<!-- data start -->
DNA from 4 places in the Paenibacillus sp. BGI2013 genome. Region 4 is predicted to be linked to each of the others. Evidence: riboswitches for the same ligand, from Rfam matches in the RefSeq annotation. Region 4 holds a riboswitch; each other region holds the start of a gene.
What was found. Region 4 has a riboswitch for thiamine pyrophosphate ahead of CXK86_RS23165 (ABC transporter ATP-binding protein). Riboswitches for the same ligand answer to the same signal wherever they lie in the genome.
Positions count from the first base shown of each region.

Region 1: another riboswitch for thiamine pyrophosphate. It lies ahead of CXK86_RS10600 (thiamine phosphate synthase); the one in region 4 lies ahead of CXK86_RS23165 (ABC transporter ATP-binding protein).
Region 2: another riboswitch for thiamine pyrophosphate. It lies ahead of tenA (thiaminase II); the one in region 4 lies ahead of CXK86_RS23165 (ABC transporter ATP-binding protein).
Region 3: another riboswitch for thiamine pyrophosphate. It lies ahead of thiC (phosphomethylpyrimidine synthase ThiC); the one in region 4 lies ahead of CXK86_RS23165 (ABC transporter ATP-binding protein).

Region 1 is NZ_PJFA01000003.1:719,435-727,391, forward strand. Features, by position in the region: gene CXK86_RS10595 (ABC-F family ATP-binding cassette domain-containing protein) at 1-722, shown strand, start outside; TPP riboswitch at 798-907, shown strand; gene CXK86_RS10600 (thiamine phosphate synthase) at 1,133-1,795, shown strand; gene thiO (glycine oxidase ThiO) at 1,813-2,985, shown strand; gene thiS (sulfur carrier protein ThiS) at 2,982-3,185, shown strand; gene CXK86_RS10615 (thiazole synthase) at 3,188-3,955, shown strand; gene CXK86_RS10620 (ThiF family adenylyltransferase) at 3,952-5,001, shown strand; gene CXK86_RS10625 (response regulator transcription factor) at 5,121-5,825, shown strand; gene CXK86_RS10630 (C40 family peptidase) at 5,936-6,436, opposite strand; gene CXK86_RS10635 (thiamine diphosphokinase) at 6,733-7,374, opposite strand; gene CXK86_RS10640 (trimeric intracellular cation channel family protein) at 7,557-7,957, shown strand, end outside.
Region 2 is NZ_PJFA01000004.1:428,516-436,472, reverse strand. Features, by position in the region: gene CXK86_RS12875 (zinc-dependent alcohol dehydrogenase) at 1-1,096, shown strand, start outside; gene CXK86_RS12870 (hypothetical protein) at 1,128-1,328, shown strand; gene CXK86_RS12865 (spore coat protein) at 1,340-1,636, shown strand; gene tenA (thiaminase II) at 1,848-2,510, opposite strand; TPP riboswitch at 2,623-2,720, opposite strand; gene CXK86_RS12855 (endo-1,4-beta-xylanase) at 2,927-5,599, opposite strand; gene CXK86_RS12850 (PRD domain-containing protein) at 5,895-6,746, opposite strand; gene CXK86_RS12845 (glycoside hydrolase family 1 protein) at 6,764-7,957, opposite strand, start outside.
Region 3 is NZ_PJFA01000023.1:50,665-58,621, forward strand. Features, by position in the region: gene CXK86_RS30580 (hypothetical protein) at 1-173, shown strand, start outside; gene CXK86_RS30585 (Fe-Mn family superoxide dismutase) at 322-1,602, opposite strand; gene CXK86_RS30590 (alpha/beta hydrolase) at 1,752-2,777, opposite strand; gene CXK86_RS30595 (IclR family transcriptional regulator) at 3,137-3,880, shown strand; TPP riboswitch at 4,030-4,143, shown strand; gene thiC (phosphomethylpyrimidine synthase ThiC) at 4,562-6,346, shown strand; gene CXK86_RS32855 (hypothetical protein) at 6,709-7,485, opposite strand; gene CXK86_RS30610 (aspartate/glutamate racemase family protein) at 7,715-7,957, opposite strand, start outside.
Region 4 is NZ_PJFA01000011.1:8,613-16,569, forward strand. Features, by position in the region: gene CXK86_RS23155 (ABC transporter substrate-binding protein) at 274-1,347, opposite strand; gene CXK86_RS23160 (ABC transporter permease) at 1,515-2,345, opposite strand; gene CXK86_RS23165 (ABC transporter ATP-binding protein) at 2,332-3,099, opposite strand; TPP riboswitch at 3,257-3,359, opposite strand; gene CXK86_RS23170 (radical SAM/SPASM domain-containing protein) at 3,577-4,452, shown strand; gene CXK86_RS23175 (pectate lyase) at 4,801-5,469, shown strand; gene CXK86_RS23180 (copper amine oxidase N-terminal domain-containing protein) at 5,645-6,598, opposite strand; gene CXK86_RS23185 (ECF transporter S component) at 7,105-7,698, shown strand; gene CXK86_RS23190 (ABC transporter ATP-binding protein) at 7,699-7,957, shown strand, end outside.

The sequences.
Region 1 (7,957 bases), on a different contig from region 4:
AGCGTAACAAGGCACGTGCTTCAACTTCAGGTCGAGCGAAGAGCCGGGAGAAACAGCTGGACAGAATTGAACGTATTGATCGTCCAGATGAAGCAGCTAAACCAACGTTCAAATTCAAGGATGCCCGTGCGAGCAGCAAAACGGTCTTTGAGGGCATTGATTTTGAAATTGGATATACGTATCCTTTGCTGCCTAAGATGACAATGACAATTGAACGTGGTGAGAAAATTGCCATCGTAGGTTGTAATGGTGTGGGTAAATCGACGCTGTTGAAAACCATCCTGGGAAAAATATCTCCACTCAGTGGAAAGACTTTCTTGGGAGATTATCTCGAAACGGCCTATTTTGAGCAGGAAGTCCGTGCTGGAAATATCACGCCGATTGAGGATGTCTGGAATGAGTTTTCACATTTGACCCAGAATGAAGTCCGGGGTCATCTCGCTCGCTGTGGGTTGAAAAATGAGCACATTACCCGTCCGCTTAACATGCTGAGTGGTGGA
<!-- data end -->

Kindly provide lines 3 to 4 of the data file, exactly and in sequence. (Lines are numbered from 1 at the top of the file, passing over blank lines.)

Positions count from the first base shown of each region.

Region 1: another riboswitch for thiamine pyrophosphate. It lies ahead of CXK86_RS10600 (thiamine phosphate synthase); the one in region 4 lies ahead of CXK86_RS23165 (ABC transporter ATP-binding protein).